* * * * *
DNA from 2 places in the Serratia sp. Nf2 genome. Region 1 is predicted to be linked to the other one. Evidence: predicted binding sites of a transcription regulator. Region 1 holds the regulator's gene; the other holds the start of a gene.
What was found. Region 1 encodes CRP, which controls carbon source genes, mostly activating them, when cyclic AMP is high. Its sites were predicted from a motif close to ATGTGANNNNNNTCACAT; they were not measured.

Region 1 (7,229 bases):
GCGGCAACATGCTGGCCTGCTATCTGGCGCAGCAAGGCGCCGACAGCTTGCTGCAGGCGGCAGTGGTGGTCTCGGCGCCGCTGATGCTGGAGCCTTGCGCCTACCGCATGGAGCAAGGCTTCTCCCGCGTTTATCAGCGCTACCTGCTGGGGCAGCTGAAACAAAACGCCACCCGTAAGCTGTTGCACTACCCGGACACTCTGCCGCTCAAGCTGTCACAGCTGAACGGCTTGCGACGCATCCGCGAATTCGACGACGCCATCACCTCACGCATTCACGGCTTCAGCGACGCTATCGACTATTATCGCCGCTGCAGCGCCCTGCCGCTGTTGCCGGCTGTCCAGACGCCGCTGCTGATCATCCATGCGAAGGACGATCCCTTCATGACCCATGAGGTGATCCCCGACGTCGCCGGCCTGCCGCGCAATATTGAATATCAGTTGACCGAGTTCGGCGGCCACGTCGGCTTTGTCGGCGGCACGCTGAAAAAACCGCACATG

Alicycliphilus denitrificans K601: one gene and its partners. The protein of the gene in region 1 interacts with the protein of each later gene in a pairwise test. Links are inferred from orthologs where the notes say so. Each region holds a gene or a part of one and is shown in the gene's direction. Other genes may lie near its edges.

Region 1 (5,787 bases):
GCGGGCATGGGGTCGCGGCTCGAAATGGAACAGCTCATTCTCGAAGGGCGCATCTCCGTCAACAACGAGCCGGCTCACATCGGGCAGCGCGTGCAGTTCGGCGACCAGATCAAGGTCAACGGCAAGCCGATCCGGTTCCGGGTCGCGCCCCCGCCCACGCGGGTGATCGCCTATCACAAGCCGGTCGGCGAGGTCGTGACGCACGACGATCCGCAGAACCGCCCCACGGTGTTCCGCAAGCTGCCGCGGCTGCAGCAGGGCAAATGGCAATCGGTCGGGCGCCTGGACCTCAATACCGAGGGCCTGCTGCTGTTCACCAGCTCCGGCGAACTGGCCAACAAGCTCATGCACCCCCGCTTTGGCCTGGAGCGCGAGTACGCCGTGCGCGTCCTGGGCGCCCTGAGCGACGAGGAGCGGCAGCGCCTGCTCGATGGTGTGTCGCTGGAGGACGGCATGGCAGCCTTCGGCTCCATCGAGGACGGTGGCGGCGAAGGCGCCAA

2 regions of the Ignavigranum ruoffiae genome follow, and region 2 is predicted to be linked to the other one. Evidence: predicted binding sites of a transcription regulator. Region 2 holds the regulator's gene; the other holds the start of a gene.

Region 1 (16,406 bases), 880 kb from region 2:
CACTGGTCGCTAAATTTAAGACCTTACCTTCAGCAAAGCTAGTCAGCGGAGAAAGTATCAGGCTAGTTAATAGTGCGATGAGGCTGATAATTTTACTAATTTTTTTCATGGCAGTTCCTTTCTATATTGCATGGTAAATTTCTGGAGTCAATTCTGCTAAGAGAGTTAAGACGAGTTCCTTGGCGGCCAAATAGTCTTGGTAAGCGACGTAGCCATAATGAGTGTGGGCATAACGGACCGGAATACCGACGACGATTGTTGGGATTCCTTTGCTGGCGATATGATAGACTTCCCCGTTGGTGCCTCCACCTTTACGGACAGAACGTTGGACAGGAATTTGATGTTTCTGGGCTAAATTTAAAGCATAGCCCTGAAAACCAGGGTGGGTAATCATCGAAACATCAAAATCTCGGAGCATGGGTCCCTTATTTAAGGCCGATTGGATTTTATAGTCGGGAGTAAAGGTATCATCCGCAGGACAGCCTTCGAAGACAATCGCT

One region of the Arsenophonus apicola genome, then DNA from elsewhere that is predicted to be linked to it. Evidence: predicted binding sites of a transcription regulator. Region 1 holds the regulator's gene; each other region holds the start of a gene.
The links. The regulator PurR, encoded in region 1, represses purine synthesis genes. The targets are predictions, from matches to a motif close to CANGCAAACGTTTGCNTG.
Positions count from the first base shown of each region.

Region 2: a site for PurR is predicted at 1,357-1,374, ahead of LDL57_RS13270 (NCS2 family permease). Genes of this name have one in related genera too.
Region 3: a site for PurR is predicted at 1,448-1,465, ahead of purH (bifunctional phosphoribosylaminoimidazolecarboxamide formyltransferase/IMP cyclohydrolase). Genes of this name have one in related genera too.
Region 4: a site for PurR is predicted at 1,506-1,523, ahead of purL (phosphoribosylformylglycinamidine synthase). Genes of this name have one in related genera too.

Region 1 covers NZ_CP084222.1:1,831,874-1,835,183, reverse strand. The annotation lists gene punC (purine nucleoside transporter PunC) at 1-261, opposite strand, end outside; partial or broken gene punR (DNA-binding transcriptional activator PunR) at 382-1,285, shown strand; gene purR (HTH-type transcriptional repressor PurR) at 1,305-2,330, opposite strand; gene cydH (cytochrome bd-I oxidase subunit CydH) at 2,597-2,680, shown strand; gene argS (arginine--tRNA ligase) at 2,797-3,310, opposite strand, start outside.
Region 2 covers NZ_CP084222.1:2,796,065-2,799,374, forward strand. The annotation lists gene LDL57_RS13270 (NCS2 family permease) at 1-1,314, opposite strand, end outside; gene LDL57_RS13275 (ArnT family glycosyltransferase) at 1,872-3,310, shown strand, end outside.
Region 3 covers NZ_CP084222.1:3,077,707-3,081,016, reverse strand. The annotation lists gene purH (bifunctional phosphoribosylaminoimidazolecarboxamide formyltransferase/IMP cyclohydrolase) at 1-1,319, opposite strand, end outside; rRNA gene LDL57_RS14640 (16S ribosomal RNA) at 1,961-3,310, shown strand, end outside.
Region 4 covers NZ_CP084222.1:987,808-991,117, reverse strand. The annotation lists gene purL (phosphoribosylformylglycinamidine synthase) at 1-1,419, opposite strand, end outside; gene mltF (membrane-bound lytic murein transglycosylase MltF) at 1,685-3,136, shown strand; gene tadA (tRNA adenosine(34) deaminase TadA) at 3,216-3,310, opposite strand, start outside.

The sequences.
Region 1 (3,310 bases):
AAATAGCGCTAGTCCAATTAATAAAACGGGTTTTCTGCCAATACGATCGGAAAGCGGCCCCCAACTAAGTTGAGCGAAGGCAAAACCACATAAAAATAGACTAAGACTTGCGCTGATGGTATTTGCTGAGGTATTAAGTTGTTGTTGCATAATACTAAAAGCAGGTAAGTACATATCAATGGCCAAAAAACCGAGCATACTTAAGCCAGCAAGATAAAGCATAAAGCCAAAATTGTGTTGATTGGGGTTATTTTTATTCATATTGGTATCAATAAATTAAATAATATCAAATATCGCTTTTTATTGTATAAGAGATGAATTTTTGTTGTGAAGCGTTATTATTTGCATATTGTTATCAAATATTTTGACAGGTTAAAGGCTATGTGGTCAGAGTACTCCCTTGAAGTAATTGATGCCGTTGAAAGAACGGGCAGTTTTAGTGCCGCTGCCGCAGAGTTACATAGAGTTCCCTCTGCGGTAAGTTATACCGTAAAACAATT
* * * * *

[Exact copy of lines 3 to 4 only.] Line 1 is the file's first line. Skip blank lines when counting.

Region 1 (7,229 bases):
GCGGCAACATGCTGGCCTGCTATCTGGCGCAGCAAGGCGCCGACAGCTTGCTGCAGGCGGCAGTGGTGGTCTCGGCGCCGCTGATGCTGGAGCCTTGCGCCTACCGCATGGAGCAAGGCTTCTCCCGCGTTTATCAGCGCTACCTGCTGGGGCAGCTGAAACAAAACGCCACCCGTAAGCTGTTGCACTACCCGGACACTCTGCCGCTCAAGCTGTCACAGCTGAACGGCTTGCGACGCATCCGCGAATTCGACGACGCCATCACCTCACGCATTCACGGCTTCAGCGACGCTATCGACTATTATCGCCGCTGCAGCGCCCTGCCGCTGTTGCCGGCTGTCCAGACGCCGCTGCTGATCATCCATGCGAAGGACGATCCCTTCATGACCCATGAGGTGATCCCCGACGTCGCCGGCCTGCCGCGCAATATTGAATATCAGTTGACCGAGTTCGGCGGCCACGTCGGCTTTGTCGGCGGCACGCTGAAAAAACCGCACATG